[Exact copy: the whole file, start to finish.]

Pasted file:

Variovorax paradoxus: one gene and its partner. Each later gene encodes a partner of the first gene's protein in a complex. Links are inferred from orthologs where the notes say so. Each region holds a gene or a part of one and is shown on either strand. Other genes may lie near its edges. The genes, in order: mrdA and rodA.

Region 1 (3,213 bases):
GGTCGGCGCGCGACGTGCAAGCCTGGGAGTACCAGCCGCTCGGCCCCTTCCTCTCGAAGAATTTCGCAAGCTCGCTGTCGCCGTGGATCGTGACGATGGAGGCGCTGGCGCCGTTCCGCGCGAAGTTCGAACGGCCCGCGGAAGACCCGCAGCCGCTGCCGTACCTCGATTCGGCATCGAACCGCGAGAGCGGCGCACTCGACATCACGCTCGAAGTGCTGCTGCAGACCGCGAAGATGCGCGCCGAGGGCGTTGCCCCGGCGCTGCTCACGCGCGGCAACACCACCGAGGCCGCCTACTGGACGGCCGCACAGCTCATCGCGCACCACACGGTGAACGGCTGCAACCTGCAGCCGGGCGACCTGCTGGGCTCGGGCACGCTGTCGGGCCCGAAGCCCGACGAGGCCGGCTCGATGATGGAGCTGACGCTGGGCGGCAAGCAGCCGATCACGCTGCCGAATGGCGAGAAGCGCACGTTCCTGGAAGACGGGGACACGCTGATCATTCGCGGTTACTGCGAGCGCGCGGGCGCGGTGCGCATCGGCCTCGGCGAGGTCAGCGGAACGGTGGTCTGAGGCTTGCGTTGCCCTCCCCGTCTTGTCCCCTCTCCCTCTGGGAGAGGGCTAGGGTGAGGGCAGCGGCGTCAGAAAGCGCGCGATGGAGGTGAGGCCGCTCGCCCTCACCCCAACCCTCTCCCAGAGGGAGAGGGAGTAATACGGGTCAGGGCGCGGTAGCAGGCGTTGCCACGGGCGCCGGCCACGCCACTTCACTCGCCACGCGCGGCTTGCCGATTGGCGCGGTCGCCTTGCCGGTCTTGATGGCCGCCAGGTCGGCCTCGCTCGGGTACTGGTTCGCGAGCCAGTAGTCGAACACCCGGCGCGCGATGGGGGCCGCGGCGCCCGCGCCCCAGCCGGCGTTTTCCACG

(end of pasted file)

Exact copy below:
Variovorax paradoxus: one gene and its partner. Each later gene encodes a partner of the first gene's protein in a complex. Links are inferred from orthologs where the notes say so. Each region holds a gene or a part of one and is shown on either strand. Other genes may lie near its edges. The genes, in order: mrdA and rodA.

Region 1 (3,213 bases):
GGTCGGCGCGCGACGTGCAAGCCTGGGAGTACCAGCCGCTCGGCCCCTTCCTCTCGAAGAATTTCGCAAGCTCGCTGTCGCCGTGGATCGTGACGATGGAGGCGCTGGCGCCGTTCCGCGCGAAGTTCGAACGGCCCGCGGAAGACCCGCAGCCGCTGCCGTACCTCGATTCGGCATCGAACCGCGAGAGCGGCGCACTCGACATCACGCTCGAAGTGCTGCTGCAGACCGCGAAGATGCGCGCCGAGGGCGTTGCCCCGGCGCTGCTCACGCGCGGCAACACCACCGAGGCCGCCTACTGGACGGCCGCACAGCTCATCGCGCACCACACGGTGAACGGCTGCAACCTGCAGCCGGGCGACCTGCTGGGCTCGGGCACGCTGTCGGGCCCGAAGCCCGACGAGGCCGGCTCGATGATGGAGCTGACGCTGGGCGGCAAGCAGCCGATCACGCTGCCGAATGGCGAGAAGCGCACGTTCCTGGAAGACGGGGACACGCTGATCATTCGCGGTTACTGCGAGCGCGCGGGCGCGGTGCGCATCGGCCTCGGCGAGGTCAGCGGAACGGTGGTCTGAGGCTTGCGTTGCCCTCCCCGTCTTGTCCCCTCTCCCTCTGGGAGAGGGCTAGGGTGAGGGCAGCGGCGTCAGAAAGCGCGCGATGGAGGTGAGGCCGCTCGCCCTCACCCCAACCCTCTCCCAGAGGGAGAGGGAGTAATACGGGTCAGGGCGCGGTAGCAGGCGTTGCCACGGGCGCCGGCCACGCCACTTCACTCGCCACGCGCGGCTTGCCGATTGGCGCGGTCGCCTTGCCGGTCTTGATGGCCGCCAGGTCGGCCTCGCTCGGGTACTGGTTCGCGAGCCAGTAGTCGAACACCCGGCGCGCGATGGGGGCCGCGGCGCCCGCGCCCCAGCCGGCGTTTTCCACG